So as the sun shines and the swimming pool is calling my name, I’ll get my picks put together, grab a cool beverage, and enjoy my weekend until it’s race time.
Best Bets: Carl Edwards (#99 Scotts EZ Seed Ford)- Carl is poised for a good run this weekend. He qualified third, and ran second in the first practice session (running thirteenth in final practice). Carl still has yet to win a points race at Charlotte (as I’ve posted before), but he has four top-fives and seven top-tens, plus seventeen wins at intermediate tracks. Oh yeah, not to mention he did win the NASCAR All Star Race (one of my picks last week). Jimmie Johnson (#48 Lowe’s Summer Salute Chevy)- Almost a natural pick, Jimmie and his crew chief Chad Knaus have won here at Charlotte six times with an average finish in the top-ten; he qualified sixth and although he’s only in the top-twenty during practice, these two have a knack of putting a lot of adjustability into their race cars…don’t be surprised to see ol’ Five Time running up front.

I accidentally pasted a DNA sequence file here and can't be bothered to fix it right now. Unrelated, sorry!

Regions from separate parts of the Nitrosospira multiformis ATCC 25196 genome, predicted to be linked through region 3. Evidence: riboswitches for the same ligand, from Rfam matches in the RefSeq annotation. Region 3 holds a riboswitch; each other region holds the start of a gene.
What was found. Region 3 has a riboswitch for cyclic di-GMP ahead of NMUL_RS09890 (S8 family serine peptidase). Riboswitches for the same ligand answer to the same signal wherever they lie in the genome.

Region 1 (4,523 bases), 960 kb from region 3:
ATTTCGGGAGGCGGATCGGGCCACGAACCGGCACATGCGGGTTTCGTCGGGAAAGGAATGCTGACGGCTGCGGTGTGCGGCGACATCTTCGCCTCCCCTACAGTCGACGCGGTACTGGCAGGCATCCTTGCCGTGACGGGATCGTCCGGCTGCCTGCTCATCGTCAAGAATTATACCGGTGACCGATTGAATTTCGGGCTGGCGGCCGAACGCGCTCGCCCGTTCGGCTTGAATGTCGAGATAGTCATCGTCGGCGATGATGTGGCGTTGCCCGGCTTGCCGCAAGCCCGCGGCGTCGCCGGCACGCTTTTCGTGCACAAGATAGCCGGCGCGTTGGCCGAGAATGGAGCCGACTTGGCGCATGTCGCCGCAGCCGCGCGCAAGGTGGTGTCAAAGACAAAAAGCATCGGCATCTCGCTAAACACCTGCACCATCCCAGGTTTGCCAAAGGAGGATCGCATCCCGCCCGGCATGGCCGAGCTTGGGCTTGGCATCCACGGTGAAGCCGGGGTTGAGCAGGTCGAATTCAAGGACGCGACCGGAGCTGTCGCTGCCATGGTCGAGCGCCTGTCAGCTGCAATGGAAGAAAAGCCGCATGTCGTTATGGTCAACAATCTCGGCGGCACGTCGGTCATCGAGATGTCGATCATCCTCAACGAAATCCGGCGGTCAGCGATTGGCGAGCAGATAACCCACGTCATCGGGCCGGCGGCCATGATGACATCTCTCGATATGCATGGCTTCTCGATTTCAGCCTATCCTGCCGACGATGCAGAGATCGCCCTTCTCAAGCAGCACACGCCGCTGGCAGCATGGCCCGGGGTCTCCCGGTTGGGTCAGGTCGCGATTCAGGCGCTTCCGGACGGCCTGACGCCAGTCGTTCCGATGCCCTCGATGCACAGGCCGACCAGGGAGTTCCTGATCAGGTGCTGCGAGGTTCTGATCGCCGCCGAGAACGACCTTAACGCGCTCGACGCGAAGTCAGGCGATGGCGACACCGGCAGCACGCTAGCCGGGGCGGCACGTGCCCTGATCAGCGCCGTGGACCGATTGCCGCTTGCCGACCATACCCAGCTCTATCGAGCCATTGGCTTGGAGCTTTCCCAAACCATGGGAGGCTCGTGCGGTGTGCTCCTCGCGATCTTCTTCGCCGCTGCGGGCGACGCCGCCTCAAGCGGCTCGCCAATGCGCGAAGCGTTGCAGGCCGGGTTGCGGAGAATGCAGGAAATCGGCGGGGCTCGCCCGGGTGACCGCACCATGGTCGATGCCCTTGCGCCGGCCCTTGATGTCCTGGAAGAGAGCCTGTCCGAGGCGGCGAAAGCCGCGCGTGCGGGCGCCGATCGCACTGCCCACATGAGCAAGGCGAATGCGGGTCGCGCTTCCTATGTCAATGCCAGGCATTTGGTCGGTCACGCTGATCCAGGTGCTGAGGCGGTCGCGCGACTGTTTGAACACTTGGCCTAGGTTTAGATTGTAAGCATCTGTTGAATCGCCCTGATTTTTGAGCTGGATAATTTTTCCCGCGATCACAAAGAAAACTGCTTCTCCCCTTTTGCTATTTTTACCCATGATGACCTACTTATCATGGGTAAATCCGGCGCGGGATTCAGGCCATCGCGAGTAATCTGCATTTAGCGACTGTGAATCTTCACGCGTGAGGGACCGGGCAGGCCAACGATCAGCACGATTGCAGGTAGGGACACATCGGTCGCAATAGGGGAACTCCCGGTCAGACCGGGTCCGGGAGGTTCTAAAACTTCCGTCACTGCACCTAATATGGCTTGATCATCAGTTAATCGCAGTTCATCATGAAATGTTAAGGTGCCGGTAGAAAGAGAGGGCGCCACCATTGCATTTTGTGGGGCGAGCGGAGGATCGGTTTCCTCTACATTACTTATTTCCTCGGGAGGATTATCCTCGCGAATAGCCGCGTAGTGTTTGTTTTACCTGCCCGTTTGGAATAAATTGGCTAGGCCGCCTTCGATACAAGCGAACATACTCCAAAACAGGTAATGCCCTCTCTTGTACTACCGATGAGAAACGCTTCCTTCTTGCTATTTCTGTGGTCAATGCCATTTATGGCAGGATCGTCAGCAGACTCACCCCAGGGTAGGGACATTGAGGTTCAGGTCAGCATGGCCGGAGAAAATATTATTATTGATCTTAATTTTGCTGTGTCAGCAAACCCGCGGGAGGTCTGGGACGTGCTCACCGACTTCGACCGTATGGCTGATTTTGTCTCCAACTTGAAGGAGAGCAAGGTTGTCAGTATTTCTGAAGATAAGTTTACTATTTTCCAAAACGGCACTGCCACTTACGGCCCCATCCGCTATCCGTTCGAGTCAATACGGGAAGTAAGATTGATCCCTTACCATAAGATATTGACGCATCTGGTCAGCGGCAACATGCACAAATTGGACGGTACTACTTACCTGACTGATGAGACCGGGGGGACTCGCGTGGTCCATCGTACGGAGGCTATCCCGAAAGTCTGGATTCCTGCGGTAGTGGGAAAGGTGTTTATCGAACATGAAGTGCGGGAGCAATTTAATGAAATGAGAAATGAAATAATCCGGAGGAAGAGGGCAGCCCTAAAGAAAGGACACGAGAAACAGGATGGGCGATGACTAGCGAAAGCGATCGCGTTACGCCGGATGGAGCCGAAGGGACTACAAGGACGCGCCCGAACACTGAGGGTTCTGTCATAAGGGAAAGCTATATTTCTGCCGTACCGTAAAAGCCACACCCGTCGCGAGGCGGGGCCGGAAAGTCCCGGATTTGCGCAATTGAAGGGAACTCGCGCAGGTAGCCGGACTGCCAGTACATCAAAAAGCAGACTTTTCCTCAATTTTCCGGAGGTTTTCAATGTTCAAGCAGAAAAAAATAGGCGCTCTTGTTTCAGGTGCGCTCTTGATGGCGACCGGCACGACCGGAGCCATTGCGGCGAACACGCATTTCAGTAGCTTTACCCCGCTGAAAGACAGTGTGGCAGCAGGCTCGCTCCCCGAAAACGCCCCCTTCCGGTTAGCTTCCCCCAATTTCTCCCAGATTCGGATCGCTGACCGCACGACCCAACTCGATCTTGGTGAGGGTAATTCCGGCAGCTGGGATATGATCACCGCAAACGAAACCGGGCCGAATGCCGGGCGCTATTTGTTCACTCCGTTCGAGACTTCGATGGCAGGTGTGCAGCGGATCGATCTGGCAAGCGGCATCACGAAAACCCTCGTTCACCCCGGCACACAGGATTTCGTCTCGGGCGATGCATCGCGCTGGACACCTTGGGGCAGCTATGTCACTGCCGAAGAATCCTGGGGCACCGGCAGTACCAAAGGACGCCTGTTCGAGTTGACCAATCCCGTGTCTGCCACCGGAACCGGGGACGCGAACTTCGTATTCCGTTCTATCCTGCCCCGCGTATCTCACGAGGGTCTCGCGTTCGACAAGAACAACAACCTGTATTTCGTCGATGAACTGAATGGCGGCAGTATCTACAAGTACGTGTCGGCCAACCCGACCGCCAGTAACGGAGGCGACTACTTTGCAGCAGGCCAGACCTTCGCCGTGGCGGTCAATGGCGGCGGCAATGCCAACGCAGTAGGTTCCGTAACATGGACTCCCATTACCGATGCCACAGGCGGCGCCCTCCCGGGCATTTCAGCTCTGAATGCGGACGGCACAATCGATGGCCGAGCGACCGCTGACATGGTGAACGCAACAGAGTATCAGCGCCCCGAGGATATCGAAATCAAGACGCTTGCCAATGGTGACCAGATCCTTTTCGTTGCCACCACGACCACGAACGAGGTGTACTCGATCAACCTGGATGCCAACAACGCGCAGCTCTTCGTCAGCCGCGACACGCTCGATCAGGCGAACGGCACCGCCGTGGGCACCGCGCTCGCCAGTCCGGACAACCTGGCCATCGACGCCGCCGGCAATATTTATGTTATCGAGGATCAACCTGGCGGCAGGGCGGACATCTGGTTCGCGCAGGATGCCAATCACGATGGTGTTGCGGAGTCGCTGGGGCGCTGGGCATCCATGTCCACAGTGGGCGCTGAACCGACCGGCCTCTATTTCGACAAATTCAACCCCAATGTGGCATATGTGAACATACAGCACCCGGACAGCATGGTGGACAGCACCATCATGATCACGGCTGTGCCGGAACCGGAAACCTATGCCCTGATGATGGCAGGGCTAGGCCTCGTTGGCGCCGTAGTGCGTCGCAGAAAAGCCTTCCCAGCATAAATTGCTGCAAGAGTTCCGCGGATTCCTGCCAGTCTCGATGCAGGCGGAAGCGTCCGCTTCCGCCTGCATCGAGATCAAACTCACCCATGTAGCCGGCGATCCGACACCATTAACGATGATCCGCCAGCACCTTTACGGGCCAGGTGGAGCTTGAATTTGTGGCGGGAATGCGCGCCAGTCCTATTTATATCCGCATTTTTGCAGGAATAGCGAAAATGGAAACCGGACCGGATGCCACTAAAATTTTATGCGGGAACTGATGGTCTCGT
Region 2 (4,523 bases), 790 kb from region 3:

Probables: Kasey Kahne (#4 Red Bull Toyota)- Kasey had some game last week until an accident took him out of the running; if he can maintain the endurance required to finish well in this race, he’s got a good shot at a win…he has three wins, five top-fives and seven top-tens at Charlotte, and although he rolls off 17th, he ran fifth fastest in practice #2. Denny Hamlin (#11 FedEx Express Toyota)– Another driver winless at Charlotte, Denny has a top-five and four top-tens here; fourth fastest in practice #2 and rolling off fourth when the Green Flag waves, he’s got his mojo moving in the right direction.